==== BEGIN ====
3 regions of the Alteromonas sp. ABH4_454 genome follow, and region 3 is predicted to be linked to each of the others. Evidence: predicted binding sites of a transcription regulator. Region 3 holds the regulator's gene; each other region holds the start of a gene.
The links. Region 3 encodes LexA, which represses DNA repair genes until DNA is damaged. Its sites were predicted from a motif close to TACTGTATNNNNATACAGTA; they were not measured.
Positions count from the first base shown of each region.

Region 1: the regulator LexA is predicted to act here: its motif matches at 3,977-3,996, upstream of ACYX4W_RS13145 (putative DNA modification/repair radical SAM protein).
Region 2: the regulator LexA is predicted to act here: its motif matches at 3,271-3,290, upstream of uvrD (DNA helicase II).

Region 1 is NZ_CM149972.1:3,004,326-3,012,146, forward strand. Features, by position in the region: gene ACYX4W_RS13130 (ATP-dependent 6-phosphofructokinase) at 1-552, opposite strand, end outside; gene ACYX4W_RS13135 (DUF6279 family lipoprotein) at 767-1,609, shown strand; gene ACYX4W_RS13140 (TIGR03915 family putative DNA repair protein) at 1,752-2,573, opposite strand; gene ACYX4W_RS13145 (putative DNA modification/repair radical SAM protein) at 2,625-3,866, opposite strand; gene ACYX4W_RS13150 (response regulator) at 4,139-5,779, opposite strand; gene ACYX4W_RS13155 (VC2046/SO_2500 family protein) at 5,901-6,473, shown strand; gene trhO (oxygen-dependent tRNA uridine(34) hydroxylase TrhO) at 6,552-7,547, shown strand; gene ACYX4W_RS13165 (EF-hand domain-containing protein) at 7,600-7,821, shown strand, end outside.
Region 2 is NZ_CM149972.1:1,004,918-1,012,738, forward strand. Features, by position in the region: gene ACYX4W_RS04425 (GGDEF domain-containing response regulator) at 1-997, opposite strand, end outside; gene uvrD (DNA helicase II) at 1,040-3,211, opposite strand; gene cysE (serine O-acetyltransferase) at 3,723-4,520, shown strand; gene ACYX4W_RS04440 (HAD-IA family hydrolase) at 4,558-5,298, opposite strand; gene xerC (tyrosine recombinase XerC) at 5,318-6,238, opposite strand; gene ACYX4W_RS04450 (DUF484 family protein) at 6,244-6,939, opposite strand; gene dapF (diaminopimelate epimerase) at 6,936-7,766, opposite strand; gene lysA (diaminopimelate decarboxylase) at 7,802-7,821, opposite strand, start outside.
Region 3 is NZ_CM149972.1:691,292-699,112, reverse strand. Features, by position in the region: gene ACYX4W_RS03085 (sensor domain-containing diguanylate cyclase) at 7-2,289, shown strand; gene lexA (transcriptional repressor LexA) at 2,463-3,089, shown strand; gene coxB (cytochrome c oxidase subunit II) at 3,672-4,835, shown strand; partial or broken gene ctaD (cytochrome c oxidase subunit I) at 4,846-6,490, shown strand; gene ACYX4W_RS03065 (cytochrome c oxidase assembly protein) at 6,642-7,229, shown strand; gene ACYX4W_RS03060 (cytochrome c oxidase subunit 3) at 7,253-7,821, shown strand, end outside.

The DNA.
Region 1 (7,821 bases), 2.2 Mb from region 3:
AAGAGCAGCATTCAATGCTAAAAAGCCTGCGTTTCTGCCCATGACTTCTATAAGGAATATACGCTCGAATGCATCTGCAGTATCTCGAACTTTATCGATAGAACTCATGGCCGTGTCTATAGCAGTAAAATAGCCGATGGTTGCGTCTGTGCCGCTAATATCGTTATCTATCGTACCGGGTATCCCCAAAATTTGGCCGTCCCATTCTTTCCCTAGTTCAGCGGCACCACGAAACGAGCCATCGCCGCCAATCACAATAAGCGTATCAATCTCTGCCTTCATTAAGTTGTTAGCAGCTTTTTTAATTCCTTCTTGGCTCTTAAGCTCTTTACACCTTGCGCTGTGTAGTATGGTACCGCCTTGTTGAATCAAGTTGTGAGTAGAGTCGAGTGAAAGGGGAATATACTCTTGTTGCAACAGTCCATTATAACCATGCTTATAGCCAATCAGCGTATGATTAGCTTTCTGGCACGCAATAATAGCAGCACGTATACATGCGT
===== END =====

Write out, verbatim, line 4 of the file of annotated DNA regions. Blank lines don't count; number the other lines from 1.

Region 1: the regulator LexA is predicted to act here: its motif matches at 3,977-3,996, upstream of ACYX4W_RS13145 (putative DNA modification/repair radical SAM protein).